The Independent Commission for Aid Impact (ICAI) has today endorsed CDC’s approach to development impact and learning. Over the past year, the Commission has undertaken a follow-up review of their 2019 report into CDC’s investments in low-income and fragile states. Today’s report concludes that the independent aid scrutiny body is content with CDC’s progress and trajectory.
The ICAI report found:
“After three years of close engagement between ICAI and CDC, this year’s follow-up review has been able to conclude that CDC’s investment decisions now address development impact throughout the investment cycle and consideration of impact is driving active management of investments to a much greater extent than before the ICAI review.” ICAI, para 3.11, page 12.
It went on to say:
“There have been clear improvements to CDC’s approach to achieving development impact since the fieldwork for the original ICAI review in 2018. CDC’s investment decisions now emphasise development impact much more. The consideration of impact is driving active management of investments to a much greater extent than before the ICAI review. We also found strong evidence that CDC’s new M&E [monitoring and evaluation] mechanisms are being applied and are feeding into learning. CDC is now a more reflective organisation with the systems, processes and culture in place to learn from good quality M&E about how to promote development impact through its investments. We found a few (albeit important) areas for improvement but are confident that CDC will reflect on the critical points we make and improve.” ICAI para 4.87, page 30.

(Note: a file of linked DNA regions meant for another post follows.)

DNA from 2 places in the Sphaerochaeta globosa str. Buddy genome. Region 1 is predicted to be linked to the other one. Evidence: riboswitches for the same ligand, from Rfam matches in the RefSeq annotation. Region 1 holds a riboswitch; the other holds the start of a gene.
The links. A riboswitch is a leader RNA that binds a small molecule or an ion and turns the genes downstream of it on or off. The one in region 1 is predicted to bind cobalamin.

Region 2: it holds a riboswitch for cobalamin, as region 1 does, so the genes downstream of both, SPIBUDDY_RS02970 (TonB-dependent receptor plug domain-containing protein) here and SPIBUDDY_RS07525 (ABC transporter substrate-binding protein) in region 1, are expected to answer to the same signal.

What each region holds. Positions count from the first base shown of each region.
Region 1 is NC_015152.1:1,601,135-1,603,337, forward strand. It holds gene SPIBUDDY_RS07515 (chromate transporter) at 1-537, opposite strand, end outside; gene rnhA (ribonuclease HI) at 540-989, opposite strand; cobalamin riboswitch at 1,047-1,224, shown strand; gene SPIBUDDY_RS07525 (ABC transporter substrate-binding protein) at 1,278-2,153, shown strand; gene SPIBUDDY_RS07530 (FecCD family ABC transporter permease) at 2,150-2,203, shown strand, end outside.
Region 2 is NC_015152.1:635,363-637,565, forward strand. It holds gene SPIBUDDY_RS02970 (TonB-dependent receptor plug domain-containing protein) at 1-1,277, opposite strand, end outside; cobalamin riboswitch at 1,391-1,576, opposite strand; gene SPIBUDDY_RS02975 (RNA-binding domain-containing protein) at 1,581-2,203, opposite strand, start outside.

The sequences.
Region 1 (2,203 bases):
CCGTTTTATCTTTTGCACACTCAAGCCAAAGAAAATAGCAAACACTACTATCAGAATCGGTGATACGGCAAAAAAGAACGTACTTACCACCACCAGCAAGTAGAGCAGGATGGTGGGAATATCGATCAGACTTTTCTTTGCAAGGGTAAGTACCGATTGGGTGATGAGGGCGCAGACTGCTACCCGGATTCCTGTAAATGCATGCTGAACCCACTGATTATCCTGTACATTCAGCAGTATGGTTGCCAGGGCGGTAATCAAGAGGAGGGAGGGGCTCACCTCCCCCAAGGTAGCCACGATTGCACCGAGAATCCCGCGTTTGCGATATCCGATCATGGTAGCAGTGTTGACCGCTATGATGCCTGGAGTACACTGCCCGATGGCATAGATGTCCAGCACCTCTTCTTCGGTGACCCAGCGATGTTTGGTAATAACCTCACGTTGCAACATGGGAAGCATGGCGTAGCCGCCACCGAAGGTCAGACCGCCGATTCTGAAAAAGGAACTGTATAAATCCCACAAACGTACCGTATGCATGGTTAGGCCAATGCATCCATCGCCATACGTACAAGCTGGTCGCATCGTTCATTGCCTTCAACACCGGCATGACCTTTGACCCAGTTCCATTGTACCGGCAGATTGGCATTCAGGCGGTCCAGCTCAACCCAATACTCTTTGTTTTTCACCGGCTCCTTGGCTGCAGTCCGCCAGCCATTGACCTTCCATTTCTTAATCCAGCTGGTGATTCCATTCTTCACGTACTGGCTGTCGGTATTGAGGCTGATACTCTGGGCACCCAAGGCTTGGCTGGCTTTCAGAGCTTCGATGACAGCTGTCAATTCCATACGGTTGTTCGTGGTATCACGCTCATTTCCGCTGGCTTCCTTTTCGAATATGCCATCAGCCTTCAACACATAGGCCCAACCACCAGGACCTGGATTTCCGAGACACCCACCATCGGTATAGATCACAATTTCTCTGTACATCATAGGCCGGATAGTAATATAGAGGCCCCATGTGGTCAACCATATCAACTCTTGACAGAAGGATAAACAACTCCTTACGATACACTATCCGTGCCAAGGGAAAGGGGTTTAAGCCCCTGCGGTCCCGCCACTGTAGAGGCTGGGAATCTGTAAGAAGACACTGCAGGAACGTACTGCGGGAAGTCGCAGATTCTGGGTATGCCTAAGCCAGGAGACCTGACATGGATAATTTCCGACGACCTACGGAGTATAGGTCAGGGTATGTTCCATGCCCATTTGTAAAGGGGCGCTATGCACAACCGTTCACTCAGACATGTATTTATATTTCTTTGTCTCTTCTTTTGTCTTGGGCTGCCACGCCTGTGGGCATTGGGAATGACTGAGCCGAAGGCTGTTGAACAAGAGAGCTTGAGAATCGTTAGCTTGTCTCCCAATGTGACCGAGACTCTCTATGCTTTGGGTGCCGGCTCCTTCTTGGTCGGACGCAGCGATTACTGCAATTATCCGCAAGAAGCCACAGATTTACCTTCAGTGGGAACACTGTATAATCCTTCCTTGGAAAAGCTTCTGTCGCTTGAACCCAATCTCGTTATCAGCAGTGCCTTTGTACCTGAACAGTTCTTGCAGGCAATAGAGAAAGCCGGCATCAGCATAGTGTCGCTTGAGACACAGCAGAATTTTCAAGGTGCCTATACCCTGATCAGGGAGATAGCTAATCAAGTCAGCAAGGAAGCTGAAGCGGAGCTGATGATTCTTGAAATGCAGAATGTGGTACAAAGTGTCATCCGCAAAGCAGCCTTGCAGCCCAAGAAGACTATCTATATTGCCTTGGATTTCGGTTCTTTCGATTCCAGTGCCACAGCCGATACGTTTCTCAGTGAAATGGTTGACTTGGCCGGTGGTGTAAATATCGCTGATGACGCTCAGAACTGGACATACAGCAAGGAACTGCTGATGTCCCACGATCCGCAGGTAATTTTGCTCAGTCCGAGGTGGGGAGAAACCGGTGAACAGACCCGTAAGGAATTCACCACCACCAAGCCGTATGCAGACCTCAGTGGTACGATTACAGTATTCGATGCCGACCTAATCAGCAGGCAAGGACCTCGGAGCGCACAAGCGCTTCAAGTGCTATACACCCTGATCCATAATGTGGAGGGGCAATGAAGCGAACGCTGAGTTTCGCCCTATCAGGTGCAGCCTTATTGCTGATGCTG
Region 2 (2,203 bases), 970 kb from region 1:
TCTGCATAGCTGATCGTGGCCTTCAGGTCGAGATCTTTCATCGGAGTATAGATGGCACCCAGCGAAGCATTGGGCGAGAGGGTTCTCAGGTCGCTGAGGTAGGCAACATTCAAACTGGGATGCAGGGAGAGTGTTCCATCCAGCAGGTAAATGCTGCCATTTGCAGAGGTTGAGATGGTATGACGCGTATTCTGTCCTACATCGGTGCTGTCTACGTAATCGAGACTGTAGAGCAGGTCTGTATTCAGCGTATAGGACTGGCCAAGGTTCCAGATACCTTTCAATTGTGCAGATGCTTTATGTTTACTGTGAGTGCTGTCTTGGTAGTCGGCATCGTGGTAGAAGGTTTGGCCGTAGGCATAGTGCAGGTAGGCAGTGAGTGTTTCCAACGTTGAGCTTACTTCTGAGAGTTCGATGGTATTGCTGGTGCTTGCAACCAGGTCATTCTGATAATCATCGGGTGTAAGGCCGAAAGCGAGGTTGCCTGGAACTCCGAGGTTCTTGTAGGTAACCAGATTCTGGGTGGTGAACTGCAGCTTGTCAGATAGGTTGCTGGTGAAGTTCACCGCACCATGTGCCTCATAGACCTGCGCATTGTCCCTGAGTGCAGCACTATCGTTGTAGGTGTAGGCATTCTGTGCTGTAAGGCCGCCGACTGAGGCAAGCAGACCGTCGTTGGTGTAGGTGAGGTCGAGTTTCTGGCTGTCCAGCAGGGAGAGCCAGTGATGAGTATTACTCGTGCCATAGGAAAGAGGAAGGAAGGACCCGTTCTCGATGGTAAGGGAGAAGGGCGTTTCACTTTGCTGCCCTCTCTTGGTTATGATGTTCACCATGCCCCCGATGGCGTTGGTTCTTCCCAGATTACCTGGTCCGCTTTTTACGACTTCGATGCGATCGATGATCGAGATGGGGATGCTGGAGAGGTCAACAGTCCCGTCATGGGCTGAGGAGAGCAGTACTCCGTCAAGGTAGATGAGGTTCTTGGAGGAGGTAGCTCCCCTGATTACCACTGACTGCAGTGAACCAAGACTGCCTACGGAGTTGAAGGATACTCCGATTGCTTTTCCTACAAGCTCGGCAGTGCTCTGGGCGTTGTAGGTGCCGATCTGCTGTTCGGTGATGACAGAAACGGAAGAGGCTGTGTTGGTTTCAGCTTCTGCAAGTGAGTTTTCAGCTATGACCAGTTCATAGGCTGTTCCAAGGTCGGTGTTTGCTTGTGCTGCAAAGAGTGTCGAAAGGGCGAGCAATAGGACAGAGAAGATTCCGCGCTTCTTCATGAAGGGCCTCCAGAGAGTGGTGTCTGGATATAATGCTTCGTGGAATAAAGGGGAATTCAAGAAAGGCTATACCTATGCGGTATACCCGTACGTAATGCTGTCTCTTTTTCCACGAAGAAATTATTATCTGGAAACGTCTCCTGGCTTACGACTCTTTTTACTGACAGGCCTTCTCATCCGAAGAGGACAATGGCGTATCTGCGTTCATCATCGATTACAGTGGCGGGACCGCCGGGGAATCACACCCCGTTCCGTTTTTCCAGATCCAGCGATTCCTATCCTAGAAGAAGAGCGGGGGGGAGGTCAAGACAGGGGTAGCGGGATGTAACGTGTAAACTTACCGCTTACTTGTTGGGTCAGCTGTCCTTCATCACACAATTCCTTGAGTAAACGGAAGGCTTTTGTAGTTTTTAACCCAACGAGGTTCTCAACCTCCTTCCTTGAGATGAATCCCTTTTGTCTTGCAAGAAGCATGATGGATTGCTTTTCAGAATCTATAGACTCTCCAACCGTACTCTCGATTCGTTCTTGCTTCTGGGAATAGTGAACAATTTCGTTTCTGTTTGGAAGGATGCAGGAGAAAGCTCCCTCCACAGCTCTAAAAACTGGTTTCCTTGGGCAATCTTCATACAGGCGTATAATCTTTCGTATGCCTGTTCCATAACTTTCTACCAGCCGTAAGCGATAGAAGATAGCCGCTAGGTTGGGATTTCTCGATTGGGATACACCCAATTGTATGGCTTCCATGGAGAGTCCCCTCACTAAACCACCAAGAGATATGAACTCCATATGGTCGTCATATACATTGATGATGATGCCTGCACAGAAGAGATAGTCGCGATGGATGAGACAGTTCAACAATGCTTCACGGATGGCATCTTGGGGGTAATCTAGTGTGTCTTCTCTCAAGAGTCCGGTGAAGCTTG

CDC recognises the value of independent scrutiny of our performance. It is vital for accountability and for providing insight that helps us to learn and improve as an organisation. We are delighted with the Independent Commission for Aid Impact’s conclusions. We are also pleased ICAI has recognised CDC’s positive and proactive engagement with its review process. ICAI rightly outlines the positive learning journey CDC has been through, and we remain committed to working closely with public scrutiny bodies.
The full ICAI report is available here.